China Expresses Unhappiness With North Korean Bomb Test
After North Korea conducted a test on Jan. 6 that it claims was of a hydrogen bomb, the Chinese regime departed from its past practice of defending the isolated nation. According to South Korea media reports, the Chinese regime has imposed sanctions, and its diplomatic language toward North Korea has taken a sharper tone.
Asia Today Korea, a South Korea-based online news website, reported on Jan. 9 that China has leveled sanctions on North Korea, according to the Chinese-language Duowei News.
First, the Chinese regime is said to have implemented a tough crackdown on illegal trading along the China–North Korea border. Merchants of two countries can exchange their goods at the border as usual, but Chinese guards have strengthened their monitoring of trade.
Also, in Dandong, the largest Chinese border city, which faces Sinuiju, North Korea, across the Yalu River, the red tape needed to go through customs has been strengthened. The city accounts for 70 percent of the total trade between the two countries, and it is also a site where tourism flourishes.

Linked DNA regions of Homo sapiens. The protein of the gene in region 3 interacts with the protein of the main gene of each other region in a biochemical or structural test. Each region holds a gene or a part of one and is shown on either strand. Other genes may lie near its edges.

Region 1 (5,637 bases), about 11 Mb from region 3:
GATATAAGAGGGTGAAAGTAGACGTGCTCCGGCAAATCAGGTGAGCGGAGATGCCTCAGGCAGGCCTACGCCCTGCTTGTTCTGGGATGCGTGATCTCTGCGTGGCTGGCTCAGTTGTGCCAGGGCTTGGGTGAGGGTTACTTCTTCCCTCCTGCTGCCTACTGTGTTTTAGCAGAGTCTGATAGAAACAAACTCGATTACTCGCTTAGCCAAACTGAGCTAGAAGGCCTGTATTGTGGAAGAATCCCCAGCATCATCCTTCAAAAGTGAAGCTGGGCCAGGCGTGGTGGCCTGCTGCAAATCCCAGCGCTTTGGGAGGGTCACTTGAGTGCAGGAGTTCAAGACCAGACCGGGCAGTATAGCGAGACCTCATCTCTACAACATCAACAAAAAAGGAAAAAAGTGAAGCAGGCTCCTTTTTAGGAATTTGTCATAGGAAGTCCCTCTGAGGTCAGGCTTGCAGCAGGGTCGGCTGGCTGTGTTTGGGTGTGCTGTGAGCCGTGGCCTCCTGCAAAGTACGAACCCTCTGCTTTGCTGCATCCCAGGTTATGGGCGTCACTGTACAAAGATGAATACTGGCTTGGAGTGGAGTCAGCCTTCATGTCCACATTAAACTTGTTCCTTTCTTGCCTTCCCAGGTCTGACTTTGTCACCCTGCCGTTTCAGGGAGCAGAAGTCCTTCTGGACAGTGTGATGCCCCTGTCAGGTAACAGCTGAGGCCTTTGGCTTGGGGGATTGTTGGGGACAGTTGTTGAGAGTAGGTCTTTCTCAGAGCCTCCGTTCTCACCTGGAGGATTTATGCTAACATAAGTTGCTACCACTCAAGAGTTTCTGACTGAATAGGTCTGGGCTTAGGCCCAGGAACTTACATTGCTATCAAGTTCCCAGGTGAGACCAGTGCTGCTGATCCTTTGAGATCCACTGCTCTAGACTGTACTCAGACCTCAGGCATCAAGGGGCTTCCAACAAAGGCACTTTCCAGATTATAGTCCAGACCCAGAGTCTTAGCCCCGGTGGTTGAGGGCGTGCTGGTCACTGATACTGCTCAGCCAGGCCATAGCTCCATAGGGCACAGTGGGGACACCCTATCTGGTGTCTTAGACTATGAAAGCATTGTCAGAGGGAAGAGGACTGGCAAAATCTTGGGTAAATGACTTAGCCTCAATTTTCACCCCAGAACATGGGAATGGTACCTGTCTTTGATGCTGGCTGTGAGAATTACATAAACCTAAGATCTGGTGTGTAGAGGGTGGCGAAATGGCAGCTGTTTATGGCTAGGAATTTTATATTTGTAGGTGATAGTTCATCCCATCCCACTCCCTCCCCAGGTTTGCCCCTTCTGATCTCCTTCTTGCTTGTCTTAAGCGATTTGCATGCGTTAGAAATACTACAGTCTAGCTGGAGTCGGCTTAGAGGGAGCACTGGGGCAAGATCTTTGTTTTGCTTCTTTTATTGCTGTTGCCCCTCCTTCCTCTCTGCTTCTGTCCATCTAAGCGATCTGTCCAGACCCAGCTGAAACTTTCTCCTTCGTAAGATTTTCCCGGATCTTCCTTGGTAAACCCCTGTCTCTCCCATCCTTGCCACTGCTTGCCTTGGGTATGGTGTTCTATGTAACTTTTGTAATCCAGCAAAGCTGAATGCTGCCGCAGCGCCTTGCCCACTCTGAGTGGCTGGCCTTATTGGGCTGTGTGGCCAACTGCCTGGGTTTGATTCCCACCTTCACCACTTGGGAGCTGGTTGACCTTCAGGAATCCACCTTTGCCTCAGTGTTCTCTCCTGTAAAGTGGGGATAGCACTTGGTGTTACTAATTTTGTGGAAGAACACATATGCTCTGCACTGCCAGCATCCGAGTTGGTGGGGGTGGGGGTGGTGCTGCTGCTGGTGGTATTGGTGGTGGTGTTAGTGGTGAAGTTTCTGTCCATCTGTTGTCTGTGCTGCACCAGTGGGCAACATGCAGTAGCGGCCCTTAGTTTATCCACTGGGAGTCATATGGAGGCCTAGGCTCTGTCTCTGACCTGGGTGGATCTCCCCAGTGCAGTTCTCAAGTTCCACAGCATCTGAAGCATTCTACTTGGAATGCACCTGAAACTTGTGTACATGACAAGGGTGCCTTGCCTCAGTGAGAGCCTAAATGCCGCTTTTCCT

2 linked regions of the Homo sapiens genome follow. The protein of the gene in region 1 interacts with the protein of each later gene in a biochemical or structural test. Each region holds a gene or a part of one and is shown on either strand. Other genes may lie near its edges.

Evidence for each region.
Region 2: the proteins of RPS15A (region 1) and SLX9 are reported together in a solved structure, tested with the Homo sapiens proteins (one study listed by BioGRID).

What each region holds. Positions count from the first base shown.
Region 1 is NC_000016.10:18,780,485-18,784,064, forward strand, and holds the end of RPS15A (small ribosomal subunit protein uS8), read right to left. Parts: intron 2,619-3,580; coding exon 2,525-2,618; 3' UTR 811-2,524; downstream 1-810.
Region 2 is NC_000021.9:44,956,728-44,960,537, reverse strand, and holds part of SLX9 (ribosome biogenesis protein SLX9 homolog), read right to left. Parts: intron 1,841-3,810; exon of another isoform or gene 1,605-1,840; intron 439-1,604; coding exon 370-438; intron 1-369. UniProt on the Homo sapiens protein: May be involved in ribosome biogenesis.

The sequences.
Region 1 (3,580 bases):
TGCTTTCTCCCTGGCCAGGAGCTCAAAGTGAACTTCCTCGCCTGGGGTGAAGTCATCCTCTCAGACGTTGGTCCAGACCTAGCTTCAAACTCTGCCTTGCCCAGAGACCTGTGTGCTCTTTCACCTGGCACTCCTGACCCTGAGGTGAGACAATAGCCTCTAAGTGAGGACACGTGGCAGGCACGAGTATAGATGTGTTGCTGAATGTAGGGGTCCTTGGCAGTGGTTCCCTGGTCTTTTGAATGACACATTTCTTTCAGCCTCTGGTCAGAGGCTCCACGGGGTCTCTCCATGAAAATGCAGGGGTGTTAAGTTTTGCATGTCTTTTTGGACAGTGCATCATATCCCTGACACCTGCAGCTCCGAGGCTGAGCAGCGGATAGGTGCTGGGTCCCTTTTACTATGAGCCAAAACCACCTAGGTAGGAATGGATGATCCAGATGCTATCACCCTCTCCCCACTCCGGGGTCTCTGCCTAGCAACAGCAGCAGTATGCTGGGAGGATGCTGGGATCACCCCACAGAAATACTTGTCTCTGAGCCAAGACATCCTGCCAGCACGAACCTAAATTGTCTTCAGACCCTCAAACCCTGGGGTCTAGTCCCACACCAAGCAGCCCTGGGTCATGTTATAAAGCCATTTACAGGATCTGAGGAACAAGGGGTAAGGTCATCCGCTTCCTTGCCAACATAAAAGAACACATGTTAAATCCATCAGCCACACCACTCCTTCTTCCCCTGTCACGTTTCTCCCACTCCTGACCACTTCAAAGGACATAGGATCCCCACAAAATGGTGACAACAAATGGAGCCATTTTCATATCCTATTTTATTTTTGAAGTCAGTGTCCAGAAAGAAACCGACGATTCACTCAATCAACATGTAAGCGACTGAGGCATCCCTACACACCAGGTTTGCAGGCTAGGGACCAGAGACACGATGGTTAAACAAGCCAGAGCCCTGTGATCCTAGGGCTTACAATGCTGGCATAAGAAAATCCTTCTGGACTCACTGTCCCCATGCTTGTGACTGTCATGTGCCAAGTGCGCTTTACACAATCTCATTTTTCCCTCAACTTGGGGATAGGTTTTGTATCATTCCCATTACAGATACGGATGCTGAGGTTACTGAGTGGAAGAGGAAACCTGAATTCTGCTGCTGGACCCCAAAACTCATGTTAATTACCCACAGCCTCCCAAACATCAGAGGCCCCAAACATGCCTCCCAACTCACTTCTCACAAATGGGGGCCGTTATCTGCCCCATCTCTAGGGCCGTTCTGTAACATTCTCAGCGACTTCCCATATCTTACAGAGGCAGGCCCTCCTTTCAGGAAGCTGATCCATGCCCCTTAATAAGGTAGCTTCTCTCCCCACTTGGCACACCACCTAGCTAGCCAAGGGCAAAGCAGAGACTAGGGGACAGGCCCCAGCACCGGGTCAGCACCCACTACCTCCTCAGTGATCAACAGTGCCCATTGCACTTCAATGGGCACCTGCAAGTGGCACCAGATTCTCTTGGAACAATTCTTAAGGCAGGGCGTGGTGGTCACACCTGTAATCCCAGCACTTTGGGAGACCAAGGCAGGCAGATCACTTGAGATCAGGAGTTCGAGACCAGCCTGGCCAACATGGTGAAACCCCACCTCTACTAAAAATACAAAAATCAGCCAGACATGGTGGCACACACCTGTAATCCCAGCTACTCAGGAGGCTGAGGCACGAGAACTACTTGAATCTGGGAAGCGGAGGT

Last, the Korean media outlet Newsis claims that according to the Hong Kong-based Information Center for Human Rights & Democracy, after North Korea’s bomb test China added 3,000 more troops at the border in case the situation deteriorates.
The sanctions put in place by the Chinese regime appear to be more of an inconvenience and a threat than an actual punishment. North Korea depends heavily on its trade with China, and these sanctions are a reminder that this trade can be cut off.
Of perhaps greater significance is the new language that China has adopted.
A commentary article from JoongAng Ilbo, a South Korea-based daily newspaper, states that the nuclear arms provocation from North Korea has changed China’s old attitude. In response to previous nuclear tests by North Korea, China has always urged “all interested sides preserve calm and restraint” when there is a challenge from North Korea regarding nuclear weapons.
On Jan. 6, in a statement made by Hua Chunying, spokeswoman for China’s Foreign Ministry Information Department, no appeal for preserving calm and restraint appears.
Also, in the past China has frequently urged that the nuclear problem on the Korean Peninsula be solved through “peaceful conversation and negotiation.” Not this time.
After China used its new language on Jan. 7 at the U.N. Security Council emergency meeting in New York, a member of the South Korean Ministry of Foreign Affairs is reported to have commented: “China has never before made such statements about North Korea. As far as I know, China, which was stabbed in the back by North Korea, has never been unhappier.”